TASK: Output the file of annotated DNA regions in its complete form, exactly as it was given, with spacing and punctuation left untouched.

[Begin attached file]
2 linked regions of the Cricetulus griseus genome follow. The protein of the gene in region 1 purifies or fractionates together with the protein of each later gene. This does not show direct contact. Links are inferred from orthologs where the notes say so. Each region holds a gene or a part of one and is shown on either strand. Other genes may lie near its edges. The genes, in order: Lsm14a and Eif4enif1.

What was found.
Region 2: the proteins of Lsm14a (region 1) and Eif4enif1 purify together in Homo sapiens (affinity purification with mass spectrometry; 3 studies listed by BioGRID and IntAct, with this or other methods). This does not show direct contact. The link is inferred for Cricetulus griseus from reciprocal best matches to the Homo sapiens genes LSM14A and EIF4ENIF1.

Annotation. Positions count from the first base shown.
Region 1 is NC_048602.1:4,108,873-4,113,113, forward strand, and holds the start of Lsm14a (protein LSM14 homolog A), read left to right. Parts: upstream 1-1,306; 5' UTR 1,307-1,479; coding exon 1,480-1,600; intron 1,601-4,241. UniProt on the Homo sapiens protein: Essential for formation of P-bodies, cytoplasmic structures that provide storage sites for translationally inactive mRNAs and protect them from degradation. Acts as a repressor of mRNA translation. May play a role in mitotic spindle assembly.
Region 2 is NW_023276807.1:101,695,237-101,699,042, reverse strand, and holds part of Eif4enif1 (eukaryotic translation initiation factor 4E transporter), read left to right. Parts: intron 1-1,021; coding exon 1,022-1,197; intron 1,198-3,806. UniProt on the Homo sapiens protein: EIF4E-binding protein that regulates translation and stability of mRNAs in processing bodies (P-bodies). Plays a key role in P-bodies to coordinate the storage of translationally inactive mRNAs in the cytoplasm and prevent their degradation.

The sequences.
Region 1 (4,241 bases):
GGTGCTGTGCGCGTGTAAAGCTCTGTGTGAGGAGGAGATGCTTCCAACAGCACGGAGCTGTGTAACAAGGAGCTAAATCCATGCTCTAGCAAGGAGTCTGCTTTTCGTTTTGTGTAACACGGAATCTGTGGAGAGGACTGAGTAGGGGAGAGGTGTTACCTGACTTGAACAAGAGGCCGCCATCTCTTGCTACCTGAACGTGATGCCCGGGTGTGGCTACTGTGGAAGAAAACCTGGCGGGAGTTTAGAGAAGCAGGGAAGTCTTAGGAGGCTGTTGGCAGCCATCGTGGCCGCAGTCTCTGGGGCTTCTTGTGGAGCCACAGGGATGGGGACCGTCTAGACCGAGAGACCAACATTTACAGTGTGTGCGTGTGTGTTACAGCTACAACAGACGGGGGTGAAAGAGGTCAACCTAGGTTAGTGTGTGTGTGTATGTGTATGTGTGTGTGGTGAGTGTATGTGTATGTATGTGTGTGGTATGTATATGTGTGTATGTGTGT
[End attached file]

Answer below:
2 linked regions of the Cricetulus griseus genome follow. The protein of the gene in region 1 purifies or fractionates together with the protein of each later gene. This does not show direct contact. Links are inferred from orthologs where the notes say so. Each region holds a gene or a part of one and is shown on either strand. Other genes may lie near its edges. The genes, in order: Lsm14a and Eif4enif1.

What was found.
Region 2: the proteins of Lsm14a (region 1) and Eif4enif1 purify together in Homo sapiens (affinity purification with mass spectrometry; 3 studies listed by BioGRID and IntAct, with this or other methods). This does not show direct contact. The link is inferred for Cricetulus griseus from reciprocal best matches to the Homo sapiens genes LSM14A and EIF4ENIF1.

Annotation. Positions count from the first base shown.
Region 1 is NC_048602.1:4,108,873-4,113,113, forward strand, and holds the start of Lsm14a (protein LSM14 homolog A), read left to right. Parts: upstream 1-1,306; 5' UTR 1,307-1,479; coding exon 1,480-1,600; intron 1,601-4,241. UniProt on the Homo sapiens protein: Essential for formation of P-bodies, cytoplasmic structures that provide storage sites for translationally inactive mRNAs and protect them from degradation. Acts as a repressor of mRNA translation. May play a role in mitotic spindle assembly.
Region 2 is NW_023276807.1:101,695,237-101,699,042, reverse strand, and holds part of Eif4enif1 (eukaryotic translation initiation factor 4E transporter), read left to right. Parts: intron 1-1,021; coding exon 1,022-1,197; intron 1,198-3,806. UniProt on the Homo sapiens protein: EIF4E-binding protein that regulates translation and stability of mRNAs in processing bodies (P-bodies). Plays a key role in P-bodies to coordinate the storage of translationally inactive mRNAs in the cytoplasm and prevent their degradation.

The sequences.
Region 1 (4,241 bases):
GGTGCTGTGCGCGTGTAAAGCTCTGTGTGAGGAGGAGATGCTTCCAACAGCACGGAGCTGTGTAACAAGGAGCTAAATCCATGCTCTAGCAAGGAGTCTGCTTTTCGTTTTGTGTAACACGGAATCTGTGGAGAGGACTGAGTAGGGGAGAGGTGTTACCTGACTTGAACAAGAGGCCGCCATCTCTTGCTACCTGAACGTGATGCCCGGGTGTGGCTACTGTGGAAGAAAACCTGGCGGGAGTTTAGAGAAGCAGGGAAGTCTTAGGAGGCTGTTGGCAGCCATCGTGGCCGCAGTCTCTGGGGCTTCTTGTGGAGCCACAGGGATGGGGACCGTCTAGACCGAGAGACCAACATTTACAGTGTGTGCGTGTGTGTTACAGCTACAACAGACGGGGGTGAAAGAGGTCAACCTAGGTTAGTGTGTGTGTGTATGTGTATGTGTGTGTGGTGAGTGTATGTGTATGTATGTGTGTGGTATGTATATGTGTGTATGTGTGT